We are a very strange place to find in the fields of Hertfordshire: down narrow, winding lanes, we were built as an 'eye catcher' for the manorial home of Sir Lionel Lyde.
His architect, Nicholas Revett, was a leading exponent of neo classical architecture in the Grecian style, and based this design on the Temple of Apollo on the istand of Delos in the Cyclades. The give away is the fluting detail on the top and bottom of our Doric columns: quite unique and what earned the church its Grade I listing.
Inside, the influence is more Roman in style, with a coffered ceiling modelled on the Pantheon. The little pavilions at either end of the church contain the bodies of Sir Lionel (north side) and his wife Rachel (south side). 'What the church united in life, let it keep separate in death', he decreed in his will, apparently reflecting a life of nuptial discord!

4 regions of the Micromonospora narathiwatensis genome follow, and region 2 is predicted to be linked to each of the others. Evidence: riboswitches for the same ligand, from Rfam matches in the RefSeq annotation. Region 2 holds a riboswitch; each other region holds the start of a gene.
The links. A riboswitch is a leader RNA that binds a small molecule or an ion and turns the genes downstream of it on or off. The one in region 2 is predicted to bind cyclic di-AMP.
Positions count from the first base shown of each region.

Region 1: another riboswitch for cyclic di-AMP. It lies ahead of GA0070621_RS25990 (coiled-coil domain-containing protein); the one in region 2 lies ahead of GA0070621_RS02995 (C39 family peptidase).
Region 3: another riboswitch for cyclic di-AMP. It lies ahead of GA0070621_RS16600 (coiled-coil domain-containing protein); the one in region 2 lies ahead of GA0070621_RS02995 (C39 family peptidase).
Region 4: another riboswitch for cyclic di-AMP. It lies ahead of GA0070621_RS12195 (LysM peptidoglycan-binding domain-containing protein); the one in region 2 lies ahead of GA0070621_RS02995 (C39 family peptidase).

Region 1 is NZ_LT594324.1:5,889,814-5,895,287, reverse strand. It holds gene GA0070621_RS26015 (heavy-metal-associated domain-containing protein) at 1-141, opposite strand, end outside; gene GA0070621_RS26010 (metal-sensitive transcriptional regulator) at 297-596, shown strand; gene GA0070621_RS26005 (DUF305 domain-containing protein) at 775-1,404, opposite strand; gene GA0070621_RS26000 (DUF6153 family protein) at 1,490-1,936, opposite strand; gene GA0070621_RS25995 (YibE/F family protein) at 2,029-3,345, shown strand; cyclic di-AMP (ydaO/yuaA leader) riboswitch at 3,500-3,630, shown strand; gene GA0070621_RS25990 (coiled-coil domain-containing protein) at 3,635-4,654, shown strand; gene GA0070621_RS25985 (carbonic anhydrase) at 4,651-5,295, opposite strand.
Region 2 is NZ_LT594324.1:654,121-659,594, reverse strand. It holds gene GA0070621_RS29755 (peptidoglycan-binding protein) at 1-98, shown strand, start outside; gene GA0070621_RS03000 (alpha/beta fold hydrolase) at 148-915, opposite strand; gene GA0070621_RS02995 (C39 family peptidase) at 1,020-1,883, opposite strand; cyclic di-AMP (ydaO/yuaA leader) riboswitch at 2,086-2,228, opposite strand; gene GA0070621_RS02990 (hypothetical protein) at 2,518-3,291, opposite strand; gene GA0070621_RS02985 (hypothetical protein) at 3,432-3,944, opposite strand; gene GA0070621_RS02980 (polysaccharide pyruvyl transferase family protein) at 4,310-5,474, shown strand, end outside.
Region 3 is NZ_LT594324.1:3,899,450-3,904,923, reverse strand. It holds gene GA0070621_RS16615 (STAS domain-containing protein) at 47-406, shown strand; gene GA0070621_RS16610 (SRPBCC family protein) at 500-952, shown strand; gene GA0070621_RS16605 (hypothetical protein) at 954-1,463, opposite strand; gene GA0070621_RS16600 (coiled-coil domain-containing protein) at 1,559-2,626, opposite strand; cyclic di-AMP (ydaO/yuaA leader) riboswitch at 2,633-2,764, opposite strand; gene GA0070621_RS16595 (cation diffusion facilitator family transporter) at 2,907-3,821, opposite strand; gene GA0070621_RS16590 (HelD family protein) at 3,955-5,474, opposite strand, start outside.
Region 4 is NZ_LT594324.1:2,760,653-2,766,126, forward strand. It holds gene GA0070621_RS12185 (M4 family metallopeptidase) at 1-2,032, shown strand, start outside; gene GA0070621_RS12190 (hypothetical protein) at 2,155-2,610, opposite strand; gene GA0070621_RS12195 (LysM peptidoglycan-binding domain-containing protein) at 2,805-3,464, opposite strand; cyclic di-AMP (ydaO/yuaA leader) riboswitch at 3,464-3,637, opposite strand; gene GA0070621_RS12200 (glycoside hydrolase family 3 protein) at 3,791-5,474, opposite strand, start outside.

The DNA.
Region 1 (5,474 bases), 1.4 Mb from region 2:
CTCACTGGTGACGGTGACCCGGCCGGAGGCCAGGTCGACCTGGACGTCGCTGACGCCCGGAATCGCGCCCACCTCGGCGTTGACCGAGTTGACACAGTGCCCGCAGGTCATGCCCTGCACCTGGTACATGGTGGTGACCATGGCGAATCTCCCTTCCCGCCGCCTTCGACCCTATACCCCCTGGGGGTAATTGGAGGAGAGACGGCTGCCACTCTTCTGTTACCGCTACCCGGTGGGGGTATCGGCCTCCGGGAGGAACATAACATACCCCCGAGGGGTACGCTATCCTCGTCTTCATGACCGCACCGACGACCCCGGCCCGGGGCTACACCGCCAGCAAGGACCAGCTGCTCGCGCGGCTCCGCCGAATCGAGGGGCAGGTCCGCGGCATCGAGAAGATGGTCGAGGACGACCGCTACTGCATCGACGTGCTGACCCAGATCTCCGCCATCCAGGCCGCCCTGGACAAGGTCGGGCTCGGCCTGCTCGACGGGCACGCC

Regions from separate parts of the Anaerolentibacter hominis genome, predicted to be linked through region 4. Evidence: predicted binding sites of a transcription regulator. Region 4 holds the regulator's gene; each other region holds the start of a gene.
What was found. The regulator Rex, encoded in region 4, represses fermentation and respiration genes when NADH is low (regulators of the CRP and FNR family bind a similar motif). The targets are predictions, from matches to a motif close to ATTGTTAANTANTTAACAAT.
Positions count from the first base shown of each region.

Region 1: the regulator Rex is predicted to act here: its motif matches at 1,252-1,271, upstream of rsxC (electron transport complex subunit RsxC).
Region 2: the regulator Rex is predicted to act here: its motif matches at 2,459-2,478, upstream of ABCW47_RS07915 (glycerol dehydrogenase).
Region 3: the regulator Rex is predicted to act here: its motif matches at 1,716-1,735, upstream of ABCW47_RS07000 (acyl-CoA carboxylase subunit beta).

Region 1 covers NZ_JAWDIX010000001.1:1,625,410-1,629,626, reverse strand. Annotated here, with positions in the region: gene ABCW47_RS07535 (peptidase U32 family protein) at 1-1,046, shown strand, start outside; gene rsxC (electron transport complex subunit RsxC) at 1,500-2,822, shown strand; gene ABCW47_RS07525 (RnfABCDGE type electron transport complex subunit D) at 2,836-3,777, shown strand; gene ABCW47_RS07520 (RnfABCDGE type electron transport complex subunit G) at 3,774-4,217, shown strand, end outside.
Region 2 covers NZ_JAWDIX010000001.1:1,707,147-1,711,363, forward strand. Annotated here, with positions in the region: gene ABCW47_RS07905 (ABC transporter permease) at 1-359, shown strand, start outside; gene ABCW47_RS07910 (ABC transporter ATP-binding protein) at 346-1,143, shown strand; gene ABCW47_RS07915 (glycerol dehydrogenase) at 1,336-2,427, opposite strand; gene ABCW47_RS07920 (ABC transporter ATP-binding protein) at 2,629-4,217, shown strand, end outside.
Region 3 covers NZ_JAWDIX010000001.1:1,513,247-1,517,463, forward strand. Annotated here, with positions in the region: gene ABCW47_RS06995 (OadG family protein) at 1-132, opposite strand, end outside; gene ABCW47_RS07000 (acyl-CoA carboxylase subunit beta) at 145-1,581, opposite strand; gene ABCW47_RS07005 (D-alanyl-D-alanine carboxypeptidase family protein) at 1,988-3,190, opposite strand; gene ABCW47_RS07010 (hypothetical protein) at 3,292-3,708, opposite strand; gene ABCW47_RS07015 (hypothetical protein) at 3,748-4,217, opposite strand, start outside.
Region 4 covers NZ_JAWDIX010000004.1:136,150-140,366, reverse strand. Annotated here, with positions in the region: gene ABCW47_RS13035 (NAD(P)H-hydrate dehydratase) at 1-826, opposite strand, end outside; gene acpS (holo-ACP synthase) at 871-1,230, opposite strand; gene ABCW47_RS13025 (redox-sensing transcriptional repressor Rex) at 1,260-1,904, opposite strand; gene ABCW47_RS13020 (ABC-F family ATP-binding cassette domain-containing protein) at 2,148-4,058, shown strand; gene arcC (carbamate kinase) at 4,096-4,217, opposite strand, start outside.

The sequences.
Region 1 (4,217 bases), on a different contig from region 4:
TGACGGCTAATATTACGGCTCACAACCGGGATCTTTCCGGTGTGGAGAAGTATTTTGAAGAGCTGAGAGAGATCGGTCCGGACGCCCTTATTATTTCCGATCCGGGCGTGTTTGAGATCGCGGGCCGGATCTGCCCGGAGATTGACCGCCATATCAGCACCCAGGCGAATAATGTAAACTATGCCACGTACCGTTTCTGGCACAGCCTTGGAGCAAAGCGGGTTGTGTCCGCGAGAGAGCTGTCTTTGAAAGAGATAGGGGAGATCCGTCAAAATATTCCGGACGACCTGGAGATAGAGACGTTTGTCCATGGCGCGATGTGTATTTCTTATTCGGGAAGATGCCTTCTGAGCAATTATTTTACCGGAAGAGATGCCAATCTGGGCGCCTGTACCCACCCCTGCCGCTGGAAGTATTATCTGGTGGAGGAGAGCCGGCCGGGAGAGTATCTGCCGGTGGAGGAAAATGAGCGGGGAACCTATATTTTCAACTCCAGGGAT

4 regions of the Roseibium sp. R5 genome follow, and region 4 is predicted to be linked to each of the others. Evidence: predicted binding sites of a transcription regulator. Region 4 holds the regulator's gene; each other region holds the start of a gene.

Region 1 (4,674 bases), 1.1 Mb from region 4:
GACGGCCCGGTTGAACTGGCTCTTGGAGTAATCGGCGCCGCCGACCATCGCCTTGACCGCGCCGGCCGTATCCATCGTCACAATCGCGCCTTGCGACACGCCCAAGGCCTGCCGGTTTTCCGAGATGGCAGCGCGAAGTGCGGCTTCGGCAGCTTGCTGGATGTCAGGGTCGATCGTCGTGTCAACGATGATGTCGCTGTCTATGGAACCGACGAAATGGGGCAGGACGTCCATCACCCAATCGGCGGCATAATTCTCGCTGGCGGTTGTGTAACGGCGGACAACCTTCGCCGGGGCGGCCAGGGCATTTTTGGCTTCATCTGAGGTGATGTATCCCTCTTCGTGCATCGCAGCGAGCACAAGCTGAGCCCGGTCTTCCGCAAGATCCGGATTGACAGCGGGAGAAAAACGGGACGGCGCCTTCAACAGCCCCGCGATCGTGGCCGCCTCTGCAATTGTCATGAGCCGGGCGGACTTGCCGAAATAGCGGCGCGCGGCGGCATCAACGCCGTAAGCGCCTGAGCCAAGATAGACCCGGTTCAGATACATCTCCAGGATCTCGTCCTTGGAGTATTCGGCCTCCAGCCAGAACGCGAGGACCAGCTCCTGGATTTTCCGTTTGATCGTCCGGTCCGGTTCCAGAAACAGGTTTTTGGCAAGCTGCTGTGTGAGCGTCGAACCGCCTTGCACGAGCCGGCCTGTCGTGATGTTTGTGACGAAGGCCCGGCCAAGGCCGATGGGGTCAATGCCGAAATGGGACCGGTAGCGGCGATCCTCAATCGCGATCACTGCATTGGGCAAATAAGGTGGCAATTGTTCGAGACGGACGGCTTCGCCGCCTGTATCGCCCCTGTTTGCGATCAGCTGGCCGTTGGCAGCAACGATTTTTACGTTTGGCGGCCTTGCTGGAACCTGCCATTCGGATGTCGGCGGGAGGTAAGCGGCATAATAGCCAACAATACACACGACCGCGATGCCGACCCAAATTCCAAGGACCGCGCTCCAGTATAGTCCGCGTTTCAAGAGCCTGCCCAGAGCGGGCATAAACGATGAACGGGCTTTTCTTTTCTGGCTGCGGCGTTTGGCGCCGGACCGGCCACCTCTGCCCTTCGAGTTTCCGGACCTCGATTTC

You can also see, a short walk away, the medieval church which was deliberately 'ruined' by Sir Lionel, perhaps in his attempts to create a contrast between old fashioned Gothic tradition and modern, pure thought as embodied in the Greek tradition and much admired in the Enlightenment period in the mid 18h century.
The old church is very close to refreshment at our 16th century village pub, the Brocket Arms, which once housed the monks from the church. Shaw's Corner, the Arts & Crafts house home for 44 years of George Bernard Shaw and his wife Charlotte, is also a short stroll. Owned by the National Trust, check their website for current opening arrangements.